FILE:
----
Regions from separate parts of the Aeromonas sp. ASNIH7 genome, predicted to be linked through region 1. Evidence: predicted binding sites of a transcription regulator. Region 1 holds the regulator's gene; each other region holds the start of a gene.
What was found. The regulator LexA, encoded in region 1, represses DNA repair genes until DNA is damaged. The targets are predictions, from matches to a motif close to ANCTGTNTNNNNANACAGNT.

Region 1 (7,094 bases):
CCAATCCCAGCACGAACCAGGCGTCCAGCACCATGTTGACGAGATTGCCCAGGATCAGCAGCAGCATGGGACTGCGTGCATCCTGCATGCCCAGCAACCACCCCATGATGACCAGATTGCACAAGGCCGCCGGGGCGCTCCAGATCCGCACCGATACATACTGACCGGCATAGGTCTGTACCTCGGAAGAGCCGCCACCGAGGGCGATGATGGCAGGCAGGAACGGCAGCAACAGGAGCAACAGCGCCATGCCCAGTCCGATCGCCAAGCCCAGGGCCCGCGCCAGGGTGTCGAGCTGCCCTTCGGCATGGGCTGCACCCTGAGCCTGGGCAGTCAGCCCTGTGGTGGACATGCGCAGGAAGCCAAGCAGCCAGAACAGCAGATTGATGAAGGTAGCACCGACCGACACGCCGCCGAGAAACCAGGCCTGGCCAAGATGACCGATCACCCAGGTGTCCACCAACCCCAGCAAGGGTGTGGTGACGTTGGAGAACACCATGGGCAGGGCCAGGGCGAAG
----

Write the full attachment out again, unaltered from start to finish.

Regions from separate parts of the Aeromonas sp. ASNIH7 genome, predicted to be linked through region 1. Evidence: predicted binding sites of a transcription regulator. Region 1 holds the regulator's gene; each other region holds the start of a gene.
What was found. The regulator LexA, encoded in region 1, represses DNA repair genes until DNA is damaged. The targets are predictions, from matches to a motif close to ANCTGTNTNNNNANACAGNT.

Region 1 (7,094 bases):
CCAATCCCAGCACGAACCAGGCGTCCAGCACCATGTTGACGAGATTGCCCAGGATCAGCAGCAGCATGGGACTGCGTGCATCCTGCATGCCCAGCAACCACCCCATGATGACCAGATTGCACAAGGCCGCCGGGGCGCTCCAGATCCGCACCGATACATACTGACCGGCATAGGTCTGTACCTCGGAAGAGCCGCCACCGAGGGCGATGATGGCAGGCAGGAACGGCAGCAACAGGAGCAACAGCGCCATGCCCAGTCCGATCGCCAAGCCCAGGGCCCGCGCCAGGGTGTCGAGCTGCCCTTCGGCATGGGCTGCACCCTGAGCCTGGGCAGTCAGCCCTGTGGTGGACATGCGCAGGAAGCCAAGCAGCCAGAACAGCAGATTGATGAAGGTAGCACCGACCGACACGCCGCCGAGAAACCAGGCCTGGCCAAGATGACCGATCACCCAGGTGTCCACCAACCCCAGCAAGGGTGTGGTGACGTTGGAGAACACCATGGGCAGGGCCAGGGCGAAG